The Romney campaign believes it has Rick Perry is on the ropes on Social Security. Smelling blood in the water, Romney workers are placing fliers under doors in Florida alleging that Perry “wants to kill Social Security.” The two candidates will no doubt clash over Social Security when they face off Monday night in Tampa and next week in Orlando.
Can Perry fight his way out of the corner he is in? Not if he puts in a repeat of his performance in the last debate. Romney is vulnerable on Social Security. But Perry needs to move beyond his indignant cries of “Ponzi scheme” and lay out specific ways to save Social Security. And instead of just defending his own rhetoric, he needs to go on the offense on the issue.
Marc A. Thiessen
A fellow with the American Enterprise Institute, Thiessen writes a weekly column for The Post.
President Obama has given Perry an opening to do just that. In his address to Congress last week, Obama proposed a 50 percent cut in the payroll taxes that fund Social Security. Obama’s plan would extend and deepen the one-year cut he signed into law last year, reducing both employee and employer contributions from 6.2 to 3.1 percent through 2012. This would rob the Social Security trust fund of about $175 billion in financing next year (money Obama would replace with new debt). Obama’s proposal is generating opposition from conservatives on Capitol Hill. Rep. Pete Sessions (R-Tex.) says “it is a horrible idea” to cut the amount of money Americans pay into Social Security at a time when the program is at risk of insolvency.
This creates an opportunity for Perry to go after Obama for gutting the Social Security trust fund — pointing out that last year, for the first time in three decades, Social Security spent more on benefits than it collected in payroll taxes, and that Obama’s actions are making the program even more financially unsound.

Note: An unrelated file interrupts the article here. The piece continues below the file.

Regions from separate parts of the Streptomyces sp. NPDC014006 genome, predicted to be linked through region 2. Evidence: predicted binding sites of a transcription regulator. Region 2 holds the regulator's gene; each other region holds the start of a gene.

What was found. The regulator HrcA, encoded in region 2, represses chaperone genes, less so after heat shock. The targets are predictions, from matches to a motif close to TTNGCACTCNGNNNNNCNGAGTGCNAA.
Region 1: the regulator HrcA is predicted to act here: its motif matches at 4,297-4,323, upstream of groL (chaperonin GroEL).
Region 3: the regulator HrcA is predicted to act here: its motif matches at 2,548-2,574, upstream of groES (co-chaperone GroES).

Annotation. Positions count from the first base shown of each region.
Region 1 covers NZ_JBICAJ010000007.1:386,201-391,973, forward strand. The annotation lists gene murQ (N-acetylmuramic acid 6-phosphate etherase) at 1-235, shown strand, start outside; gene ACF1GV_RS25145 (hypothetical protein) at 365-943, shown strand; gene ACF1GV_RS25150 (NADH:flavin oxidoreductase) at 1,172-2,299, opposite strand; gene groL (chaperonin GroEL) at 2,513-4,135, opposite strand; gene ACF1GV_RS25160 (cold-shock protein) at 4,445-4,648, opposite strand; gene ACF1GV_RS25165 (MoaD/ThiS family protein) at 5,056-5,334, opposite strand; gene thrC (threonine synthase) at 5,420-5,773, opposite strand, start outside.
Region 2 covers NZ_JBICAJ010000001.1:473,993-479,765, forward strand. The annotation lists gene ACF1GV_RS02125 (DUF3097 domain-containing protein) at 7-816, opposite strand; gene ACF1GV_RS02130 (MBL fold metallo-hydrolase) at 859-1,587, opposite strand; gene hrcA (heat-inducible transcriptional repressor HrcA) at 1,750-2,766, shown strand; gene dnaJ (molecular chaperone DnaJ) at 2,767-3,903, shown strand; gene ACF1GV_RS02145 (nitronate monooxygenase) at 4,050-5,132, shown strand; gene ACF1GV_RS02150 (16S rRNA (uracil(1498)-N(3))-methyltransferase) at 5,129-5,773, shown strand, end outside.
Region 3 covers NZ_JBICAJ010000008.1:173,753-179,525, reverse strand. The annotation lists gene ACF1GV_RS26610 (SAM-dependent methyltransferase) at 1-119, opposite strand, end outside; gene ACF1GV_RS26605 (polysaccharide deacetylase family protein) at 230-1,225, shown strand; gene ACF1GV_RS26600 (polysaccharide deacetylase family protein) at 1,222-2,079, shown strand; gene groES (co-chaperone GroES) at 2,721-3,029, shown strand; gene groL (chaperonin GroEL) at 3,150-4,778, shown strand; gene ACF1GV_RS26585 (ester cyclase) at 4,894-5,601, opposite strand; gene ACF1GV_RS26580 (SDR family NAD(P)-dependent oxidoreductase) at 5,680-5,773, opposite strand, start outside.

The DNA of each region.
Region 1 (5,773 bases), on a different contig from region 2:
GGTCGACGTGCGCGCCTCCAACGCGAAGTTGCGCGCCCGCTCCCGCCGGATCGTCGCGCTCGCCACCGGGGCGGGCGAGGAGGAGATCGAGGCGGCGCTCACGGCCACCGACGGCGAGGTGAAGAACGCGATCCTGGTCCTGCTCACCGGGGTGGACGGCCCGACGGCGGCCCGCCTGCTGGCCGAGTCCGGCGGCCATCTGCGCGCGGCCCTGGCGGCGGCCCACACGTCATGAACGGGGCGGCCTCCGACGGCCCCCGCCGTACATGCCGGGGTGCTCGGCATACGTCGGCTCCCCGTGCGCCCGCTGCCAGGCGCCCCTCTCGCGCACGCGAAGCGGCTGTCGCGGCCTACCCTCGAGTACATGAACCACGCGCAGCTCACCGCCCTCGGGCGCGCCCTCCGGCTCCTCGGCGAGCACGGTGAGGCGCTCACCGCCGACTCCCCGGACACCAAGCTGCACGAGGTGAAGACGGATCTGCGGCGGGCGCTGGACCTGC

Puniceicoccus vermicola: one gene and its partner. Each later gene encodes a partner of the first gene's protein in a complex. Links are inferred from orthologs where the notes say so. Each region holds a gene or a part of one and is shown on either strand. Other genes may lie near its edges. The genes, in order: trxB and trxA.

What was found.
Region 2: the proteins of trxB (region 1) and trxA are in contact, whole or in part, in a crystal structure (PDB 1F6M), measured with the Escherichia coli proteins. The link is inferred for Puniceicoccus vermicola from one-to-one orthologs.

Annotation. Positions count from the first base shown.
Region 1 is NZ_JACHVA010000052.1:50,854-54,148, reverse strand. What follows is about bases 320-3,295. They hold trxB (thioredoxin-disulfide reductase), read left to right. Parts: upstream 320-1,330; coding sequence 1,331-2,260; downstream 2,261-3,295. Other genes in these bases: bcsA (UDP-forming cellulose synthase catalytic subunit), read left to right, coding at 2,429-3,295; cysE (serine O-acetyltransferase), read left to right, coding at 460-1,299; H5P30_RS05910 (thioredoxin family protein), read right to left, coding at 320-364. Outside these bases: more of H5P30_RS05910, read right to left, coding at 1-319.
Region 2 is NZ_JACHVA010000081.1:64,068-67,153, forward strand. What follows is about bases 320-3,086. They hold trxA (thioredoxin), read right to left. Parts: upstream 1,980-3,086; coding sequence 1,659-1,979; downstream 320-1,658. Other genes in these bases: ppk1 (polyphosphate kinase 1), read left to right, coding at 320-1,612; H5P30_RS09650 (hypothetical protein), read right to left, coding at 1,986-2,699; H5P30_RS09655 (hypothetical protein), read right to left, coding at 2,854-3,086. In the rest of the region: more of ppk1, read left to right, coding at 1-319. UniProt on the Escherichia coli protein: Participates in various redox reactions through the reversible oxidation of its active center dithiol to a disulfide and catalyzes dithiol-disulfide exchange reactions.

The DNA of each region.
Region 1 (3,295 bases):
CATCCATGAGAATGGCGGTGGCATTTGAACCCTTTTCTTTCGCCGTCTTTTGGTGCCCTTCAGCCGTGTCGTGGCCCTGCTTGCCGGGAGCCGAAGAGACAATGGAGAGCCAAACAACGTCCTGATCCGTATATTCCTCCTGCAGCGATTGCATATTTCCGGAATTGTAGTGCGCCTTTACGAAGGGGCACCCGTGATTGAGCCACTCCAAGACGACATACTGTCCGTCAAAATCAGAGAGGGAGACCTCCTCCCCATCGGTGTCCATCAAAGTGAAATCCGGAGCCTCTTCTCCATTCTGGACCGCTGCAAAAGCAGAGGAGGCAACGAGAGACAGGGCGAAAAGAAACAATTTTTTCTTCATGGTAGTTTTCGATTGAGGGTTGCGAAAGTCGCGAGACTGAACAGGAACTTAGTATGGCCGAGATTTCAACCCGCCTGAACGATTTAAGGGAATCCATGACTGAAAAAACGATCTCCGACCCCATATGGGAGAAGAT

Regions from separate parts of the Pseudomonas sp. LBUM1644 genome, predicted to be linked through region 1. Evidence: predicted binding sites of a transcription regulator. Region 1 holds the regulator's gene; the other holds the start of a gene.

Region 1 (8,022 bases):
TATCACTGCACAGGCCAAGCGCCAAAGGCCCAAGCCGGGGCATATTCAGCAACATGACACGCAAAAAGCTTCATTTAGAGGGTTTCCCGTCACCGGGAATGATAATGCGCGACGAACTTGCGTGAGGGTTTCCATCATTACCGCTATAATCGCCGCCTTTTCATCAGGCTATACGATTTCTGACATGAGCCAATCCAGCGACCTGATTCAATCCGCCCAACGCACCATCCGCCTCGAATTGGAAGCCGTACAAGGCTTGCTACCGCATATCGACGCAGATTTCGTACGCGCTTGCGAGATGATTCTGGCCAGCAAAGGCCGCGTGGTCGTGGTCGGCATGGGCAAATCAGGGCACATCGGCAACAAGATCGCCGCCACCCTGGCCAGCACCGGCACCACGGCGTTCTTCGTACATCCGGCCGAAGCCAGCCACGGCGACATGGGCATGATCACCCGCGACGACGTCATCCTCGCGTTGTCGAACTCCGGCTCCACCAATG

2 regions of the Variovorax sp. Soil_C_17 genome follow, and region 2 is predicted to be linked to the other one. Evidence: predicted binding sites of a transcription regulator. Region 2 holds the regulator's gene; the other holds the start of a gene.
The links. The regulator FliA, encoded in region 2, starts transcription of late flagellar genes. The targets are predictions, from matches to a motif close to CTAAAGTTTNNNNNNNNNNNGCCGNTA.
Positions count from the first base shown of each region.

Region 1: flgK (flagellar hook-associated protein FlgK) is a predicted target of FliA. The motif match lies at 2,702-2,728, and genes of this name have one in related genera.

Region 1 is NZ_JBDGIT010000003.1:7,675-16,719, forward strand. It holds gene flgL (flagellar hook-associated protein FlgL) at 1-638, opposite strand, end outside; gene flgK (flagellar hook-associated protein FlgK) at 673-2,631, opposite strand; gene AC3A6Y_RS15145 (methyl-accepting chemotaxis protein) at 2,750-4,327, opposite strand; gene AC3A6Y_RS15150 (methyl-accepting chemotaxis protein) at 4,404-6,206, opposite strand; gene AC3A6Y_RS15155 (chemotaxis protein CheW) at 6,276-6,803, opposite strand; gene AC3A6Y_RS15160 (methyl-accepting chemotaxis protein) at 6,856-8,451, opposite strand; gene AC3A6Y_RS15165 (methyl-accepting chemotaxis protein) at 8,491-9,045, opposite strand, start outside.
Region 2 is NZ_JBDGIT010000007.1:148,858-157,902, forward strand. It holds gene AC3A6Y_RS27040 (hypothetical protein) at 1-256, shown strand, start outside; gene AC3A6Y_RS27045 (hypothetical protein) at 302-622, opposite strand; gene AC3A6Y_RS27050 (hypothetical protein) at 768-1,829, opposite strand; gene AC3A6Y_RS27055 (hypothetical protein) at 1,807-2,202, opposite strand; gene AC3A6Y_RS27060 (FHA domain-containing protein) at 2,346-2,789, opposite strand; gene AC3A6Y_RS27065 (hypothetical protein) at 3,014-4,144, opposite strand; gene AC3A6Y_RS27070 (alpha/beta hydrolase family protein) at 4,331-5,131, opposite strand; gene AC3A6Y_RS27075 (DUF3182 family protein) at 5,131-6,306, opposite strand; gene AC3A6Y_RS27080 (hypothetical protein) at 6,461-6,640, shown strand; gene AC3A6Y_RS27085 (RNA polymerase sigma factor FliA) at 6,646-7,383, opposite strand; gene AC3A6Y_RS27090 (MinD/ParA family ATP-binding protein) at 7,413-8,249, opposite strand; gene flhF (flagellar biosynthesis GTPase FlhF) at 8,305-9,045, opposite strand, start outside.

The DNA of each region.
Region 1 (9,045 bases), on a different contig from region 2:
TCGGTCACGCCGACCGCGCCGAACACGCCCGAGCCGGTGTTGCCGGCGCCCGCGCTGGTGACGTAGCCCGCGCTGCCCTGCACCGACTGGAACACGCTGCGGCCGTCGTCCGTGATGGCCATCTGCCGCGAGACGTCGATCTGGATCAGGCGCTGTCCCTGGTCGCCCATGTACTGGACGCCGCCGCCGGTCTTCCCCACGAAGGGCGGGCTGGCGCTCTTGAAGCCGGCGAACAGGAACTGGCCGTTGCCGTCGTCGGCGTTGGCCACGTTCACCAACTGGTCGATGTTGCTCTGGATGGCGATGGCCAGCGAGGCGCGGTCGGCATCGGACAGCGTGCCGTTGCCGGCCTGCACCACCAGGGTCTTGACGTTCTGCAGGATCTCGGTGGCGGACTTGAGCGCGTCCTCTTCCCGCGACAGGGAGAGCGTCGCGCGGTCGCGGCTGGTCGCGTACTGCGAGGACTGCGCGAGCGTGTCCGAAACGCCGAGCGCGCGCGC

But Obama is not the only politician who announced last week that he wants to dip into Social Security’s coffers. In his newly released economic blueprint, Mitt Romney endorsed . . . a payroll tax cut. It would be fair for Perry to ask how Romney can claim that that he wants to “save” Social Security when his own economic plan would raid the Social Security trust fund?
Heated exchanges notwithstanding, the fact is that Romney and Perry both agree that Social Security is being run as a criminal enterprise. In his book, “No Apology,” Romney writes: “Suppose two grandparents created a trust fund, appointed a bank as trustee, and instructed the bank to invest the proceeds of the trust fund so as to provide for their grandchildren’s education.” (Yes, he really chose a “trust fund” as an example.) “Suppose further that the bank used the proceeds for its own purposes, so that when the grandchildren turned eighteen, there was no money for them to go to college. What would happen to the bankers responsible for misusing the money? They would go to jail.” Yet this is precisely what his proposed payroll tax cut does. It takes money from the Social Security trust fund and uses it for other purposes (an economic stimulus).